Oct 31, 2015

Boquete Artist Marjorie Freiburghaus



Boquete artist, Marjorie Freidburghaus, is one of my favorite local artists. Self-taught and versatile, she paints an array of subjects and is equally comfortable doing folk art or abstracts. 

Whether producing a commissioned painting to complement someone's new home decor or creating her own inspirations, Marjorie's work is always distinctive.  Her use of bright colors and simple composition draws you into the canvas and wraps you in a good feeling, as you gaze upon a bunch of bananas, watch a hummingbird, or negotiate your way through an abstract maze. 

Below are photos of  a few of her works. My snapshots don't do justice to the color and clarity of the originals, unfortunately.  Feel free to let me know your thoughts, and I'm happy to provide the artist's contact information via private email.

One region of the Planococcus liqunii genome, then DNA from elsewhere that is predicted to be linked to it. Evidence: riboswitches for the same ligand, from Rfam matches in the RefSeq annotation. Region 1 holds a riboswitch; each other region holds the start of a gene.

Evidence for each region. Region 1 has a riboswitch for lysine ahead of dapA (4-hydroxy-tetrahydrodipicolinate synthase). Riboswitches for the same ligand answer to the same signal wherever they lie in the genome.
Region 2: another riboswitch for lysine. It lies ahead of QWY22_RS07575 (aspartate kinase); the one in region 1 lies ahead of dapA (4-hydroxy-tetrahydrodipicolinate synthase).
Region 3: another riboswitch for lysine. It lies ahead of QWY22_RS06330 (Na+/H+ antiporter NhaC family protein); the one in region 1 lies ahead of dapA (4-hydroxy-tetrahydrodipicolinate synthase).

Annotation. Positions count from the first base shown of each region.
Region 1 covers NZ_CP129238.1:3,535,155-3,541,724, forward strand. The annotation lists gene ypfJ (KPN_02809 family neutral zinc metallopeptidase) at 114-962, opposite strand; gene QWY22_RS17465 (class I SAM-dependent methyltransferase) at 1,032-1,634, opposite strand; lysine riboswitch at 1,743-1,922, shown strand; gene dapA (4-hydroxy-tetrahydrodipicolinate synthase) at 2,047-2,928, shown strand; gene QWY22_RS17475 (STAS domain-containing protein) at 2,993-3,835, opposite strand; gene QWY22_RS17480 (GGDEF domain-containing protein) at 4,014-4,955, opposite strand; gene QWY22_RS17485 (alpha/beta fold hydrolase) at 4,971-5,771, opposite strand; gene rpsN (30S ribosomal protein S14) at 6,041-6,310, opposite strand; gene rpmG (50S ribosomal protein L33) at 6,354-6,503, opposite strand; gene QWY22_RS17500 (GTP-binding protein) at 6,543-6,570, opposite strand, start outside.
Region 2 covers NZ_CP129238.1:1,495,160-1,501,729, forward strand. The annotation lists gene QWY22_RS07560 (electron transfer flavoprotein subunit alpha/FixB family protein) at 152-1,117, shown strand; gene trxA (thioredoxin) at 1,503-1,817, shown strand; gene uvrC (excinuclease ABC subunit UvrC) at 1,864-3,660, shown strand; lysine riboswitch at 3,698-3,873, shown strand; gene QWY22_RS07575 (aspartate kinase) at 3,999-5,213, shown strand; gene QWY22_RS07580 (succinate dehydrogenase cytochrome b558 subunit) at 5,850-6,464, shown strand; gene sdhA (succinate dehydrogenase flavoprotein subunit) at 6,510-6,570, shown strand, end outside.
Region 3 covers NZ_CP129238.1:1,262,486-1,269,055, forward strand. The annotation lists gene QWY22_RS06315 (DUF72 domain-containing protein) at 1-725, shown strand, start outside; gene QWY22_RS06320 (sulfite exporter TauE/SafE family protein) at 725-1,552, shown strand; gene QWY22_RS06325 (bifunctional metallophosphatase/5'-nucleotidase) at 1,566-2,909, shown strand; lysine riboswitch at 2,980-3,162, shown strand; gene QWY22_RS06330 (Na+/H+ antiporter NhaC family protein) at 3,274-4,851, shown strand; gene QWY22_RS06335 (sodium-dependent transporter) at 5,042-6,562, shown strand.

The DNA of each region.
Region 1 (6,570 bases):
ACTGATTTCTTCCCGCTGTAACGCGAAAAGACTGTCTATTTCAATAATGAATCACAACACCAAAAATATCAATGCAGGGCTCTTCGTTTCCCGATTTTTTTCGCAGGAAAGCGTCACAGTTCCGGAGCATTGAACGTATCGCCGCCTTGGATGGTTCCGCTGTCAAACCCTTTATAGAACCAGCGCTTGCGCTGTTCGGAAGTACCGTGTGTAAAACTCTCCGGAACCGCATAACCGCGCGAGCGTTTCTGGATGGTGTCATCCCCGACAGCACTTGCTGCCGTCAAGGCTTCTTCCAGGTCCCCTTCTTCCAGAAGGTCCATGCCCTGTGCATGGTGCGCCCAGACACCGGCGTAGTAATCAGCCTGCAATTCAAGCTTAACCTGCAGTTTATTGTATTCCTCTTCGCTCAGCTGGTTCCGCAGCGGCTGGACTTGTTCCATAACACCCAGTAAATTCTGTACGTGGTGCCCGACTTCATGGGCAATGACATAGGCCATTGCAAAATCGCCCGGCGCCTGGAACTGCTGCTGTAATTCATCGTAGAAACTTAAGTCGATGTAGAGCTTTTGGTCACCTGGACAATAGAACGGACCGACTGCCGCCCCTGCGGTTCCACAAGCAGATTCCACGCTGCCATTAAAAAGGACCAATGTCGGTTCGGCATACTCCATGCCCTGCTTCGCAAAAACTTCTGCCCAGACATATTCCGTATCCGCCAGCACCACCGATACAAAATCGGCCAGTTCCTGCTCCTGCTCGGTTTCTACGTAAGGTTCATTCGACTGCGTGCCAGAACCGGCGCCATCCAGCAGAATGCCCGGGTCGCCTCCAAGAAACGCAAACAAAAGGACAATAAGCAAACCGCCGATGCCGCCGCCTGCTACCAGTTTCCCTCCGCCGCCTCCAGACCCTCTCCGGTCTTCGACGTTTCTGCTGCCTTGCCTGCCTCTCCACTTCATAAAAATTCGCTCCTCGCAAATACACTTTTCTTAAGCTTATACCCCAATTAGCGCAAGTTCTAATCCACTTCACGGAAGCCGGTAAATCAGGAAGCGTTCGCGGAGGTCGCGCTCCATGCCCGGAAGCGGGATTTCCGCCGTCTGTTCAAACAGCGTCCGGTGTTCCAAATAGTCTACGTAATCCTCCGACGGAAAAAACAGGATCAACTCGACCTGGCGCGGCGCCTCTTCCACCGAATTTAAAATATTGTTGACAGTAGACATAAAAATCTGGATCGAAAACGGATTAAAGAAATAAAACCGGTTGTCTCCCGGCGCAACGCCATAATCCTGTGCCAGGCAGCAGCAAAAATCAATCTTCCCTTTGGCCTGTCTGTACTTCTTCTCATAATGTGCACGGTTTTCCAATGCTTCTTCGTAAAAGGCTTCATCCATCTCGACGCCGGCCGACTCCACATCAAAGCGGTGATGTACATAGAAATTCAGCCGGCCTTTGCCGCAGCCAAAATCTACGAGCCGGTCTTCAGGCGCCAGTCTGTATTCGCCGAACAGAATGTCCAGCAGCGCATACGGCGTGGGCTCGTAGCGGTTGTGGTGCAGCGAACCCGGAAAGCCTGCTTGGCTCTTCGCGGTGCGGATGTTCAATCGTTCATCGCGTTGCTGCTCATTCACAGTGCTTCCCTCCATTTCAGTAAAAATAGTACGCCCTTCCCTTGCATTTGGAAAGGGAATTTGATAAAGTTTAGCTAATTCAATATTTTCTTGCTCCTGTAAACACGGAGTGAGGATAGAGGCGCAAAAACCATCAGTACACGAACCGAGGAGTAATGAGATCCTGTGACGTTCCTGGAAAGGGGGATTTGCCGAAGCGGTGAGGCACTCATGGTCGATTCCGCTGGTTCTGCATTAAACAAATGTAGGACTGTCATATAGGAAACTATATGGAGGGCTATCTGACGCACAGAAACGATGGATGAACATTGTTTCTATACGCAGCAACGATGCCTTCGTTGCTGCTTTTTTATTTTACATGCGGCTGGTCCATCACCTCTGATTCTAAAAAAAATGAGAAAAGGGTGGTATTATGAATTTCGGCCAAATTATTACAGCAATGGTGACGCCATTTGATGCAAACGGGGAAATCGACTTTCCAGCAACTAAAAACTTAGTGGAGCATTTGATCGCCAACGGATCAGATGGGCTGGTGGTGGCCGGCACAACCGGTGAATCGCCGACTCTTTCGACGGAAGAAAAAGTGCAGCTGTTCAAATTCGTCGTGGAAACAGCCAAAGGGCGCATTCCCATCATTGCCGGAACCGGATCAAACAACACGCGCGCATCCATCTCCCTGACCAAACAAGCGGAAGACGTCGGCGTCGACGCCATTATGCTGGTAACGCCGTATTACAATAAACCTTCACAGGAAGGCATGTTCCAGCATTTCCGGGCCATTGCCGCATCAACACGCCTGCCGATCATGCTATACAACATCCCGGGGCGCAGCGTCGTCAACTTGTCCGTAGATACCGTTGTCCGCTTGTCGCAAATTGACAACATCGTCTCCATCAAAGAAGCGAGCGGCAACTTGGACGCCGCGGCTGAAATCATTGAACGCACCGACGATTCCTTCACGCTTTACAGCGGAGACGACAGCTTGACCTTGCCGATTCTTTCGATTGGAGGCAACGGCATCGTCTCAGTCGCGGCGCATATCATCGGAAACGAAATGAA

Oct 30, 2015

Sitio Barriles, Volcan, Panama

Sitio Barriles is a pre-colombian archeological site located on private land near Volcan, Chiriqui in Panama.  I'm told that personnel from National Geographic came at one time and helped with excavations, however they are no longer involved. I haven't corroborated the veracity of the following, but I was informed that personnel from this institution took most of the "better pieces" out of the country.  Whether this is true or not, and whether the artifacts were purchased or taken, is also up for speculation.  This information was not provided by the site's official guide, but rather communicated via rumor mill.  I am ashamed to admit I don't care enough to research further.  Bottom line the pieces that were allegedly discovered there, are no longer there.  If National Geographic did remove them from the country, hopefully they are somewhere where they can be appreciated by a much wider audience.